LETTERS TO THE EDITOR|
Confiscated suicide note a little too protective
To The Daily: It was the sad duty of my family to bury my stepfather in Decatur. He committed suicide April 17. Such a death always leaves people asking questions, almost all of them about “Why?”
He left a note, which was confiscated by the police. Several days after his death, and the funeral past, no one had been allowed to see it. My sister-in-law was finally able to secure it, but only after considerable resistance at the police station. Regardless of what the note said, or who it was addressed to, they did not want our family to have it.
No one begrudges officers doing their reasonable duty. But things like this are a commentary on policies that are not in keeping with the idea of public service. Officials, and their official reports, are necessary, but I think we all felt a little too protected.
We live in peculiar times. People can have their children taken away for spanking them. Such conduct can initiate responses from multiple reporting agencies. Protecting self, loved ones or property seems to be bad citizenship as well. The approved response seems to be to call 911 after the fact, so that, as in the case of my stepdad, proper reports can be filed. We can even witness the amazing valor of a SWAT team marching surviving children out at gunpoint with hands over their heads after a school shooting. Lists must be assembled when things like this happen.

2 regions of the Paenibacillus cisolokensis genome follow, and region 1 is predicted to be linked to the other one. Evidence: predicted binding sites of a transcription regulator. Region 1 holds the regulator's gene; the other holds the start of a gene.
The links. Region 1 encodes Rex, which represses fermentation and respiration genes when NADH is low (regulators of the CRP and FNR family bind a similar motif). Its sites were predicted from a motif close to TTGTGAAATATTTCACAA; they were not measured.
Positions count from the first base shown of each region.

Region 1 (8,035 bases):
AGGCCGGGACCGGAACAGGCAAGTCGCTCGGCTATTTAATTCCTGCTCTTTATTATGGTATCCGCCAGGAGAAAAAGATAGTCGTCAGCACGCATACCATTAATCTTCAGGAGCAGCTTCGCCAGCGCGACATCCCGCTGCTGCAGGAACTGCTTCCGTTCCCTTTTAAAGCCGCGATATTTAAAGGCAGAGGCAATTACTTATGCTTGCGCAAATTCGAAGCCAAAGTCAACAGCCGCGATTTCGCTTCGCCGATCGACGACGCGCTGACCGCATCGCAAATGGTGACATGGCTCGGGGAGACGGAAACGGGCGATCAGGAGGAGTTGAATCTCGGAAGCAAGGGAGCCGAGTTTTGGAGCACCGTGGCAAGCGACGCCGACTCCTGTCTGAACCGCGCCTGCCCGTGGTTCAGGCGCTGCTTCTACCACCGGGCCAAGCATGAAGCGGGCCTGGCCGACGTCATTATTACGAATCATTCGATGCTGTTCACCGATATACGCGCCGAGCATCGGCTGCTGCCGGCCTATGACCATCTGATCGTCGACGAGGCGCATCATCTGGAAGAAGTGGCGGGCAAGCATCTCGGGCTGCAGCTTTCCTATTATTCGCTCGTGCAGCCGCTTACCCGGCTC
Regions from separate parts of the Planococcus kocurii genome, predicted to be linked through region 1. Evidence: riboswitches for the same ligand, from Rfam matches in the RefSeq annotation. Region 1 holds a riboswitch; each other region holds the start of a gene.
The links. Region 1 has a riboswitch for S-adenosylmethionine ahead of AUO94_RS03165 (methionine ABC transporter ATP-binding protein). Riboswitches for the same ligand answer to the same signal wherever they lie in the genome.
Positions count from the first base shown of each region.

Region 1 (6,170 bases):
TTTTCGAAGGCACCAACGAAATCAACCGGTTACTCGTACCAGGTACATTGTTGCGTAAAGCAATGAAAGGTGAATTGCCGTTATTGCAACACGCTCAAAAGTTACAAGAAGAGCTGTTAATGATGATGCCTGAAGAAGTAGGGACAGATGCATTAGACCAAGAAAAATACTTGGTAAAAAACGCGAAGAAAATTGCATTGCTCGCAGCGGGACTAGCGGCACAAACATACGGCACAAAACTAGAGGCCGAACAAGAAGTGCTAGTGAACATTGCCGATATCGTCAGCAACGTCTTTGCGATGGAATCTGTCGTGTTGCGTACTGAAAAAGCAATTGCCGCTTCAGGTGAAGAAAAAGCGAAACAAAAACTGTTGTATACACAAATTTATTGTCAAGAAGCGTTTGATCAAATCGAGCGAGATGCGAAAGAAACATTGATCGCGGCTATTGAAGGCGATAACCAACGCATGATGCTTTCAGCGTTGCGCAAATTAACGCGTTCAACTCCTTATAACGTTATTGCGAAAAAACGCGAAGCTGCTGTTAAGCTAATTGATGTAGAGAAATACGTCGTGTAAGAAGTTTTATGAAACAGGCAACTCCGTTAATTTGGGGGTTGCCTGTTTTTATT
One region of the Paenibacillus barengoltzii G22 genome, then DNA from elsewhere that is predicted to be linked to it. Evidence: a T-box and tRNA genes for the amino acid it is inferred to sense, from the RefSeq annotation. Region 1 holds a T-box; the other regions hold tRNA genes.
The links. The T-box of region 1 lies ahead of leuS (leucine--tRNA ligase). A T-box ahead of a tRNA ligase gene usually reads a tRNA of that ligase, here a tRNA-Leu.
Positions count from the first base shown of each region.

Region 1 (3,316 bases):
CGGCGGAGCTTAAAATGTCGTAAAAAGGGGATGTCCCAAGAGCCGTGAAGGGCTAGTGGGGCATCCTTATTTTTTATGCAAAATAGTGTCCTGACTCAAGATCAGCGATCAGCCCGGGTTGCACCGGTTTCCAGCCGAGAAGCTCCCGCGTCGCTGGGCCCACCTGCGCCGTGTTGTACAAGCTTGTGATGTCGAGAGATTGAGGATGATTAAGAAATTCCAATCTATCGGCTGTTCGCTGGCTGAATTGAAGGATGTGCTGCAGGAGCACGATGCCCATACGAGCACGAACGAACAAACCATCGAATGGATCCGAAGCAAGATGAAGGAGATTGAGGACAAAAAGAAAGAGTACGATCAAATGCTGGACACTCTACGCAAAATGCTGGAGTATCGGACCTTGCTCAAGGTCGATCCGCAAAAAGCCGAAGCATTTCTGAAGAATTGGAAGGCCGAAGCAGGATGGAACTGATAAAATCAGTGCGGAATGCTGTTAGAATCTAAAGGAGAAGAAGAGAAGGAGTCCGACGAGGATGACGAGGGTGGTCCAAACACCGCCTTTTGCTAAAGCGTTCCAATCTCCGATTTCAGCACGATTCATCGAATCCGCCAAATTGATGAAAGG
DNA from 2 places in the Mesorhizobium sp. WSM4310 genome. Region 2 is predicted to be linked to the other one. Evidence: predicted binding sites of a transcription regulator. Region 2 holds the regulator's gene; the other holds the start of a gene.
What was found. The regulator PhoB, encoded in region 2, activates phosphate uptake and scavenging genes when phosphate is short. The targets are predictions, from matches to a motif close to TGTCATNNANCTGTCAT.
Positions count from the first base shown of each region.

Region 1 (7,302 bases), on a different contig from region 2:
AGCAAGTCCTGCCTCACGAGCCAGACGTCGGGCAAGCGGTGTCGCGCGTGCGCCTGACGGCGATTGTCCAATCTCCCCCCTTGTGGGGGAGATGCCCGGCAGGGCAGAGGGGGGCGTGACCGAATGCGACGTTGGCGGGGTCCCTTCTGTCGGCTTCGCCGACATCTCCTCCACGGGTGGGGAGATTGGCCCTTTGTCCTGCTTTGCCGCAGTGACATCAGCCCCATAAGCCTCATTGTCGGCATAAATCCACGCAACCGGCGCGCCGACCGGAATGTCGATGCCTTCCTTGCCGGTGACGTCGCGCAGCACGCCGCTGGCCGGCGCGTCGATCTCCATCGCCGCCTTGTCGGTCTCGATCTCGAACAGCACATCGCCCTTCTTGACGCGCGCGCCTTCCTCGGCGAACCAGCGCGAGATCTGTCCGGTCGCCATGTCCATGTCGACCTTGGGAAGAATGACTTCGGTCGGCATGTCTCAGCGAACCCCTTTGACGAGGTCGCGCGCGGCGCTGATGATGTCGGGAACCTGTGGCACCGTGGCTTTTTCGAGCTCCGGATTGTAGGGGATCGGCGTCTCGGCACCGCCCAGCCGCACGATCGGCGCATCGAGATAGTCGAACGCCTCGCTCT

I suppose that, all things considered, our family should be grateful to the Decatur Police Department for not pursuing some avenue that would have forced us to hire one or more attorneys. We had enough morbidity to deal with as it was.
Property values vs. property rights
To The Daily: Do I want to look at my neighbor’s dead washing machine or rusted-out ’83 Dodge parked in their front yard? No. Would this bring down my property value? Maybe or maybe not. Do I want the government dictating to me where to park my car, or telling me what color I can paint my house, what type of mulch I can put around my bushes, or any other number of ridiculous possibilities in the name of preserving property value? Absolutely not.
If these things sound ridiculous, do a little homework on other communities around the country and see just what a slippery slope this is. If a particular situation truly presents a health hazard to the community, then there are laws already on the books to deal with that.
Otherwise, if people want to live in an insular little world where property values are far more precious than property rights, then Decatur will soon find itself to be a sterile place, like so many other cookie-cutter communities, with no personality and nothing unique or whimsical to offer.
Bus needs to keep up or avoid rush-hour traffic
To The Daily: Each morning I travel to my job in Huntsville on I-565 and try to leave no later than 7:10 a.m. Several times a week a small, short, public transportation bus from Morgan County uses this same route.
Here’s the problem: The bus travels about 40 mph with red lights on the back that flash constantly about every 30 seconds. Some drivers aren’t sure if the bus intends to stop, so they hit their brakes, which creates traffic slowdowns. This creates a real nuisance for rush-hour traffic. The bus needs to stay out of rush-hour traffic or speed up. The phone number is on the side of the bus.
Sarah M. Etheredge